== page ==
This route passes my favorite feature in the Park: the Artists’ Paint Pots. These are the brilliantly colored thermal ponds that led people back East to accuse the early explorers who described them of either fantasizing or fabricating.
I wish I had caught an image of one of the red ponds to contrast with this blue one, but we had traded crowds for chill and I did not feel like dawdling as long as usual here. The trail around the paint pots is close to a mile, and I was as glad as ever to stretch my legs and stride, but loath to linger.
The surreal green of the moss really leaps out at you against the iridescent colors of the ponds at this time of year, when the rest of the vegetation is brown.
On the west side of the loop, I was interested to see this river, the Firehole, surging almost up to its banks in late autumn.
It provided a startling contrast to the sad, flat muddy ponds we had seen earlier, sitting at the base of what is usually Jackson Lake. Fed by a completely different river system, and its natural waters enhanced by a dam on the Snake River, the lake feeds farms in Idaho.
Just a bit upstream, Lewis Lake was lovely and full. But the rain and snow runoff have been so sparse this year that the marinas on the Jackson Lake had to close because the dammed waters are claimed by the farms downstream. Who knows what this winter will bring?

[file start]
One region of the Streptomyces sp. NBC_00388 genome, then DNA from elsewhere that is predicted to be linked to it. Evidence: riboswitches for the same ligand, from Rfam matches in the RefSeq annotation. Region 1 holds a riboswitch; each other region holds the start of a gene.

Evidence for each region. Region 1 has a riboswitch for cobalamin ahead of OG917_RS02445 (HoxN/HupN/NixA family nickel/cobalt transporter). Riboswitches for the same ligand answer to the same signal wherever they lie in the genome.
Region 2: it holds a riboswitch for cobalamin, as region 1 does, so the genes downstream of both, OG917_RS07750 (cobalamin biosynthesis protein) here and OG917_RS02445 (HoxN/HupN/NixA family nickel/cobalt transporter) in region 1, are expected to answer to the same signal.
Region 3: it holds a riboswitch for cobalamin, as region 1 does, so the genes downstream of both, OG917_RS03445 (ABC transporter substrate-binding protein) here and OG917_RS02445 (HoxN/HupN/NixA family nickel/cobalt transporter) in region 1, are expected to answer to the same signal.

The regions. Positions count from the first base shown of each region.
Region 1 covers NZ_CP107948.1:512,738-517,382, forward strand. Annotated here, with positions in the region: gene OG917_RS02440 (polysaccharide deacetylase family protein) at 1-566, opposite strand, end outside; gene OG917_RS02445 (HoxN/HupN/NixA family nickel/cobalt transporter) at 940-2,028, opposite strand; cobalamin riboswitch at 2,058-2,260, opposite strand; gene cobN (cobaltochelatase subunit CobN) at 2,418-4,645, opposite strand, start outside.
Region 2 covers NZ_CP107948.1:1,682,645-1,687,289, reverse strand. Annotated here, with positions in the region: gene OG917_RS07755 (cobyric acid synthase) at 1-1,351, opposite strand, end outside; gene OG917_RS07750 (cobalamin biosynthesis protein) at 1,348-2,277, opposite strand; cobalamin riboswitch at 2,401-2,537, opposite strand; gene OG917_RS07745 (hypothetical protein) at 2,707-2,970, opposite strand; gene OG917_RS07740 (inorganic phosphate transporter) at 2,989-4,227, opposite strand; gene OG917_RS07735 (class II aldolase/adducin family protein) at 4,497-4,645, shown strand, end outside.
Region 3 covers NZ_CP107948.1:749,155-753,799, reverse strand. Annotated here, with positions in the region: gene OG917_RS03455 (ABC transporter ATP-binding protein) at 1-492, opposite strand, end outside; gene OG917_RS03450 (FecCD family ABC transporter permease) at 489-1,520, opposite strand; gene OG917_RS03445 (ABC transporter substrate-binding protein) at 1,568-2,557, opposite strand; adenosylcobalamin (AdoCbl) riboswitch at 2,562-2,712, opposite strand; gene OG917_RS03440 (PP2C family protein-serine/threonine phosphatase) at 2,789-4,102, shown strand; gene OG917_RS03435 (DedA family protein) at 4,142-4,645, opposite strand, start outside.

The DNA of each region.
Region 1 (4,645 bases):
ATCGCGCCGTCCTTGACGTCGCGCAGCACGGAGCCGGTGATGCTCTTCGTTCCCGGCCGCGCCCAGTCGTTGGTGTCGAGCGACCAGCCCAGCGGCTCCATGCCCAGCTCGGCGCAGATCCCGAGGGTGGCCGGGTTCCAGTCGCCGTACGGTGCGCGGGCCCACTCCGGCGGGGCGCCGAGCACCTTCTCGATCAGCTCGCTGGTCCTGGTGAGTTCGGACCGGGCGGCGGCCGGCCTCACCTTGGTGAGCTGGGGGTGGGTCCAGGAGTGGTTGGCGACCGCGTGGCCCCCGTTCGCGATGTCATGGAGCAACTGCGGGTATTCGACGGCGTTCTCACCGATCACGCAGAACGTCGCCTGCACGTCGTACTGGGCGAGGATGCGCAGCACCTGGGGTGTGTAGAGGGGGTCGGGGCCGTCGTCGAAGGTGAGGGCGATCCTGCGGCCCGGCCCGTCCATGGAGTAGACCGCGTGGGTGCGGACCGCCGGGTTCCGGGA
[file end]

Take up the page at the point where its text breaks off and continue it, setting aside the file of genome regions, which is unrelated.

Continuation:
We stopped at Old Faithful to eat our picnic lunch on a bench near the geyser. All of the concessions were closed, and it was chilly even in the sun. Old Faithful wasn’t scheduled for our lunch break, evidently, so we packed up and moved on toward the exit, headed for home.
I thought we were done with our sightseeing, but not so. At the intersection with Pilgrim Creek Road beyond the south entrance, inside Grand Teton National Park, we spotted this fellow.
There was no bear-jam, but a Park Ranger was on the spot to assure that nobody would approach the grizzly. He’s a young male, she told me, and he weighs about 300 pounds.
I’ve had rotten luck looking for bears from the car driving toward Jackson, although any number of friends have reported seeing them from the highway. Luckily, I’ve never seen one up close. I felt fortunate getting a glimpse of this fellow at this distance.
It’s a pleasure to tour Yellowstone. but most of the drive is like this: A paved channel through columns of tall pines.
Unless you spend all of your time in the concrete jungle, it’s tedium interspersed with moments of interest.
We passed through Grand Teton Park and took the left at Moran Junction toward Dubois.
This is where some tourists make their mistake coming from Jackson, when they miss the turn to Yellowstone and head east toward our house. Beyond Moran, the road widens quickly into broad meadows bordered by forest, with many distant views toward dramatic mountain peaks.
The misdirected tourists must think the gorgeous road over Togwotee Pass is part of the approach to Yellowstone. That’s understandable.
Told their mistake, they usually sigh and turn back. But to my way of thinking, the drive across the Pass is always the best part of the trip.